Hudon seems to be at a crossroads. He showed in Laval that he’s too good for the AHL but the problem for him is that he got there in the first place after clearing waivers. He did little with his opportunities with the Habs this season but he might be useful enough to try to bring back with an eye on getting him back to the Rocket. That’s not a role he’s going to want so it wouldn’t be surprising to see Bergevin try to give him a change of scenery.
Needs Assessment – Medium: Having one of Byron or Lehkonen on the fourth line is a nice luxury but with questions surrounding Tatar’s long-term future with the team and Drouin’s ability to be a consistent core contributor, a more proven option would certainly be beneficial. Shifting Max Domi to a full-time left wing spot isn’t the solution either.
Signed: Arsen Khisamutdinov, Michael Pezzetta, Joel Teasdale, Hayden Verbeek
RFA’s: Jake Lucchini
AHL Contracts: Pascal Aquin, Rafael Harvey-Pinard, Yannick Veilleux
AHL Free Agents: None
Where to begin… Let’s start with the best-signed winger in Joel Teasdale who missed the entire season after tearing his ACL and MCL in summer training. He was actually someone that I was looking forward to seeing with the Rocket where I thought he had a chance of being a useful player. Skating was never his strong suit so I’m a little worried that this injury will be particularly problematic but with a dearth of other options at the moment, he should see plenty of chances to prove he can still contribute.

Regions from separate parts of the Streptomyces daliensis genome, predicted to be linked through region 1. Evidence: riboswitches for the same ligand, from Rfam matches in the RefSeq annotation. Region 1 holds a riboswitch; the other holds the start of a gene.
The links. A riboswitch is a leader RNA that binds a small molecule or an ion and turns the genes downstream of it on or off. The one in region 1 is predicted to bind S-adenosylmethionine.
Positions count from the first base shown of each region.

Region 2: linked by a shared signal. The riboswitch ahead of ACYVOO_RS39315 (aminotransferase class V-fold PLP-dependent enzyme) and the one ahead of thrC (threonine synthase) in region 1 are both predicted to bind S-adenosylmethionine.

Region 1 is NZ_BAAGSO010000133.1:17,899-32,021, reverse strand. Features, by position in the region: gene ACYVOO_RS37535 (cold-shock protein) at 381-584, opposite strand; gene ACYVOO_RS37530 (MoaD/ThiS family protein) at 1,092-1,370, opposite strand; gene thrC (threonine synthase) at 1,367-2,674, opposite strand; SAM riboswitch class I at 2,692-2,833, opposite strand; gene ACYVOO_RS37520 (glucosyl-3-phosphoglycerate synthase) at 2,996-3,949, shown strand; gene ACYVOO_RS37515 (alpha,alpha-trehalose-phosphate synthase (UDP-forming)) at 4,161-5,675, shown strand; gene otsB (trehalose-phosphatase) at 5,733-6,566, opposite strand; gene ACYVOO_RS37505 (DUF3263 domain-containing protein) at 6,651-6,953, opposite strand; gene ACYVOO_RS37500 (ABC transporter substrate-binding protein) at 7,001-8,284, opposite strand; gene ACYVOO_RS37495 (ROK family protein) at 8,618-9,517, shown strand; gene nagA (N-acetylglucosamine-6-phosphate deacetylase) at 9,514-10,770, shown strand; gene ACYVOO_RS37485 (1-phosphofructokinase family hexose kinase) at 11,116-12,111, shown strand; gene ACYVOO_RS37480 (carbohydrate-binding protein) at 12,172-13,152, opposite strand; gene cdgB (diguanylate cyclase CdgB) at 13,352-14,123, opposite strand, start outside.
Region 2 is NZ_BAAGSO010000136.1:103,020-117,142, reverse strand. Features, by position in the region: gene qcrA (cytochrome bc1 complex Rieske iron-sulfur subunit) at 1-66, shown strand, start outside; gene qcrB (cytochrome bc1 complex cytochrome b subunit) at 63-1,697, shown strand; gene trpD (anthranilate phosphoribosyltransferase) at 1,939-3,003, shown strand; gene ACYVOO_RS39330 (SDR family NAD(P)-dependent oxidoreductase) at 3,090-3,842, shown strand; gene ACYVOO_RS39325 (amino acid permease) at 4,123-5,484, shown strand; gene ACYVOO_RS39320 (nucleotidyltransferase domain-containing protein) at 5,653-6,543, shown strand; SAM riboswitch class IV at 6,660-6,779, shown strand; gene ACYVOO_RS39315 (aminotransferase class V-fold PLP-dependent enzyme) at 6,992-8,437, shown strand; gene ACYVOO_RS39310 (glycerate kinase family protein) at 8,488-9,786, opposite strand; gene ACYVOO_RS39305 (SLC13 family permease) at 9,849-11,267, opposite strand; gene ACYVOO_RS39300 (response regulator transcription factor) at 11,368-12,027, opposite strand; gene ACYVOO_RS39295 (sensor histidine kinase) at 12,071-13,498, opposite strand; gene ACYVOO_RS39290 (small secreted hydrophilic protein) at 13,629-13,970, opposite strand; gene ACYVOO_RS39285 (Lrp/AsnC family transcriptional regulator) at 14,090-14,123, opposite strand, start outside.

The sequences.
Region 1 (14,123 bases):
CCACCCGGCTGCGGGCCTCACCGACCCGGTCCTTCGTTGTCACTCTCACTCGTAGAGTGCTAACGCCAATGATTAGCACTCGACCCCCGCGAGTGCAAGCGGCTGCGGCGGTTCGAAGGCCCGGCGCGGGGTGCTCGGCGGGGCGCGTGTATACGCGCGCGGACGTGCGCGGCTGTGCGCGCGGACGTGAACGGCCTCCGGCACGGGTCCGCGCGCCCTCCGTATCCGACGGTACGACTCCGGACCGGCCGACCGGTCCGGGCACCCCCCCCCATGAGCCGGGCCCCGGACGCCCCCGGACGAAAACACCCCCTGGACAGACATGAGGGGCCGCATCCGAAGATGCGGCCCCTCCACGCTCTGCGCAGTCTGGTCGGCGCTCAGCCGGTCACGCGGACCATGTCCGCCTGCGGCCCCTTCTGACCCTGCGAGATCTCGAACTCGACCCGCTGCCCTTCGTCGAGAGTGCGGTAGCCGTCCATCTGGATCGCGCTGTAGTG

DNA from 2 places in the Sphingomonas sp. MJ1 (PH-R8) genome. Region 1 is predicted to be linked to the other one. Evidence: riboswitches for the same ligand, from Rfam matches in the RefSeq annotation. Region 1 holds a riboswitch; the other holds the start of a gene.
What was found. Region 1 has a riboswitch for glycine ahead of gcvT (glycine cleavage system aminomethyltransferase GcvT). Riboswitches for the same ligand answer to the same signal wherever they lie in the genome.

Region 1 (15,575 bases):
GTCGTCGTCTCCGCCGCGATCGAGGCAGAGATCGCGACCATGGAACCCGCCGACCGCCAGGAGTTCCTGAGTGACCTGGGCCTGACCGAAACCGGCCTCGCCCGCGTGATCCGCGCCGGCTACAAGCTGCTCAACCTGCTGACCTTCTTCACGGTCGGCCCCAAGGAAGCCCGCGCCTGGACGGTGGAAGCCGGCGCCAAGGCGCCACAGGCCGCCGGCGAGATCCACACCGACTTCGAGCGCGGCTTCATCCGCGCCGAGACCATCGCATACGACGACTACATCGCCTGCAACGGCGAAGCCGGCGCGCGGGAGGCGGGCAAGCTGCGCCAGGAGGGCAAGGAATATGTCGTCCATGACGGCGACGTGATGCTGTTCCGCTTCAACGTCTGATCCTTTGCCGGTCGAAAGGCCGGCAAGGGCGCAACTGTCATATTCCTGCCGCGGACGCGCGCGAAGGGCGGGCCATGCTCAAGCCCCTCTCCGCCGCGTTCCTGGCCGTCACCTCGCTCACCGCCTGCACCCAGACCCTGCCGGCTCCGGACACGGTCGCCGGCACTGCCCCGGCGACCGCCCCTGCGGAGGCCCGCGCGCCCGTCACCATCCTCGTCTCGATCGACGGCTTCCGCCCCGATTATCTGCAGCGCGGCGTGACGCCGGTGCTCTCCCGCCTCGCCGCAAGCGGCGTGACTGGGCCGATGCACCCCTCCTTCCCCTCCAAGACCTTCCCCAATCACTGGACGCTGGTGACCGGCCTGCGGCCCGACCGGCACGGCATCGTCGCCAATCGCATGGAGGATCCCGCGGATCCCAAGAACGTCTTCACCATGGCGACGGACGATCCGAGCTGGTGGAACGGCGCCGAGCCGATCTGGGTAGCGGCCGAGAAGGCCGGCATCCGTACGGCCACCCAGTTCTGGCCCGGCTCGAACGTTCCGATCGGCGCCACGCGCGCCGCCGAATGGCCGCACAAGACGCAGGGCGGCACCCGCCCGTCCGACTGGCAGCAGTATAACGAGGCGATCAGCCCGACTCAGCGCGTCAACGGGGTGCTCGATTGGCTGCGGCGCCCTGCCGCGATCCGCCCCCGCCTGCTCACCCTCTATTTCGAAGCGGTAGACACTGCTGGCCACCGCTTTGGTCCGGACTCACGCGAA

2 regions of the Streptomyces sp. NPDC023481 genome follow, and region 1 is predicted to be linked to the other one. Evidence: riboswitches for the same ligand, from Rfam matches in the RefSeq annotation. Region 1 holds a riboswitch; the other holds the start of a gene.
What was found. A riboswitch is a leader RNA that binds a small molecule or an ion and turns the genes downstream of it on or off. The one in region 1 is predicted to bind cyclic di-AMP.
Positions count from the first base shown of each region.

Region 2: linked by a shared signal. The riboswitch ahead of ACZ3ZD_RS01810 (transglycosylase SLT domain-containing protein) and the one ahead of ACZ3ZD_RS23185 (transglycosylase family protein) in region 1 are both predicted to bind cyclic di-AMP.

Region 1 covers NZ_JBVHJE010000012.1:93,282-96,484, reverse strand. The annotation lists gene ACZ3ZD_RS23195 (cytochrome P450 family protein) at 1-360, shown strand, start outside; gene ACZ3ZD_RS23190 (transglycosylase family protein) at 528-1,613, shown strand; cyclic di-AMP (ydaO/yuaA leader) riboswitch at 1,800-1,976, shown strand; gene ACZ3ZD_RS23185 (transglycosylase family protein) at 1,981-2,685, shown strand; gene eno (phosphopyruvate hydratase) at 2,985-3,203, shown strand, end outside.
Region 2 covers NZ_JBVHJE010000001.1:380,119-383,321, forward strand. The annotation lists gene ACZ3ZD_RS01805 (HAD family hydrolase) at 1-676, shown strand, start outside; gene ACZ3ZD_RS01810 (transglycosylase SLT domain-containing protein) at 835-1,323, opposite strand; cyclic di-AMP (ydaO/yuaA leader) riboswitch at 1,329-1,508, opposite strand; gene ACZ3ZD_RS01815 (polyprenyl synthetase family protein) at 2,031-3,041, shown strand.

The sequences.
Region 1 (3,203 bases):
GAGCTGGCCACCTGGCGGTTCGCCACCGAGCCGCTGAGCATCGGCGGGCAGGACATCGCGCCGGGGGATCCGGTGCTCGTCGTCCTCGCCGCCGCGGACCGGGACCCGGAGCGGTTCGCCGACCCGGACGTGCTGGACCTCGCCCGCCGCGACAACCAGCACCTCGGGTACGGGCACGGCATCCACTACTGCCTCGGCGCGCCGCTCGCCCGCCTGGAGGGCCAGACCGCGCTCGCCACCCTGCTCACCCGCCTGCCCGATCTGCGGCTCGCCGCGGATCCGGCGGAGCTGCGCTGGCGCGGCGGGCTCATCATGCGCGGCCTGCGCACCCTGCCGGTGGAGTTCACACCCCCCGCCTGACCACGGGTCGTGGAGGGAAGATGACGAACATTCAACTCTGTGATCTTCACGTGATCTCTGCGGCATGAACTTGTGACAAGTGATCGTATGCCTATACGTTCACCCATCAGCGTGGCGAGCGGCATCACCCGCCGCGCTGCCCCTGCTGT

Khisamutdinov didn’t have a season to remember. While he was able to play more regularly in the KHL, he was stuck on the fourth line and managed a single goal in 31 games. However, the Habs still quickly signed him and in doing so, showed that there was an agreement when they drafted him which likely resulted in his limited role (similar to Alexander Romanov’s situation). Khisamutdinov is a bit of a wild card player as a result; he’s 22 with minimal KHL success but the tools are there for him to at least be serviceable.